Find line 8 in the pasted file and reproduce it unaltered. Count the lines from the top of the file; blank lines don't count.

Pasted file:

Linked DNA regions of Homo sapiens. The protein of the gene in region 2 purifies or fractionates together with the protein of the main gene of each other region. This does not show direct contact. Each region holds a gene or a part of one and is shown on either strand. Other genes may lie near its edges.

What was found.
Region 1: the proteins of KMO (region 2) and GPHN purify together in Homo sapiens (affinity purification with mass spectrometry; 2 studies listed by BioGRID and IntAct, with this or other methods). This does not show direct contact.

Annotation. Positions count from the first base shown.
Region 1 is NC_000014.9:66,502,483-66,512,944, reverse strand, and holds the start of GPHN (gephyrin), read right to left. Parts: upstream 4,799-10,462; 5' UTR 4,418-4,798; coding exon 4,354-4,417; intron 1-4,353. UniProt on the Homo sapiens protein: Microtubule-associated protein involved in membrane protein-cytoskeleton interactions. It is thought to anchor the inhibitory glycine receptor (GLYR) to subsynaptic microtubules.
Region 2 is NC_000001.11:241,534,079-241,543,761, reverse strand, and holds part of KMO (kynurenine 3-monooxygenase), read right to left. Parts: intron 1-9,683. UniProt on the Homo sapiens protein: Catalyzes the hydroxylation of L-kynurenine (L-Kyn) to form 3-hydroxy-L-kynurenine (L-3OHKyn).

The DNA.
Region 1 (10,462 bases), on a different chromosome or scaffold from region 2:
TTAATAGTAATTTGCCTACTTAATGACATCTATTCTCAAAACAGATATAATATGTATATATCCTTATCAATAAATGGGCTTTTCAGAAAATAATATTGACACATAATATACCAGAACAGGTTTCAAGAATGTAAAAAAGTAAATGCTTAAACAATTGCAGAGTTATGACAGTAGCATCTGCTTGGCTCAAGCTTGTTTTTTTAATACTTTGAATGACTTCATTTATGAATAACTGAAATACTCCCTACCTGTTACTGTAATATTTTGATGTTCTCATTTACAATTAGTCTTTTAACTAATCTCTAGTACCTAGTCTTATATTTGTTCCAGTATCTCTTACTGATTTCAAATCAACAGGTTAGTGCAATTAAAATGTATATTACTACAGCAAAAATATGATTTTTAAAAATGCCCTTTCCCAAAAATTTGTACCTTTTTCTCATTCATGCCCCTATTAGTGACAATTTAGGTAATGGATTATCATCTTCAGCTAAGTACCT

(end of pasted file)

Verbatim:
Region 1 (10,462 bases), on a different chromosome or scaffold from region 2: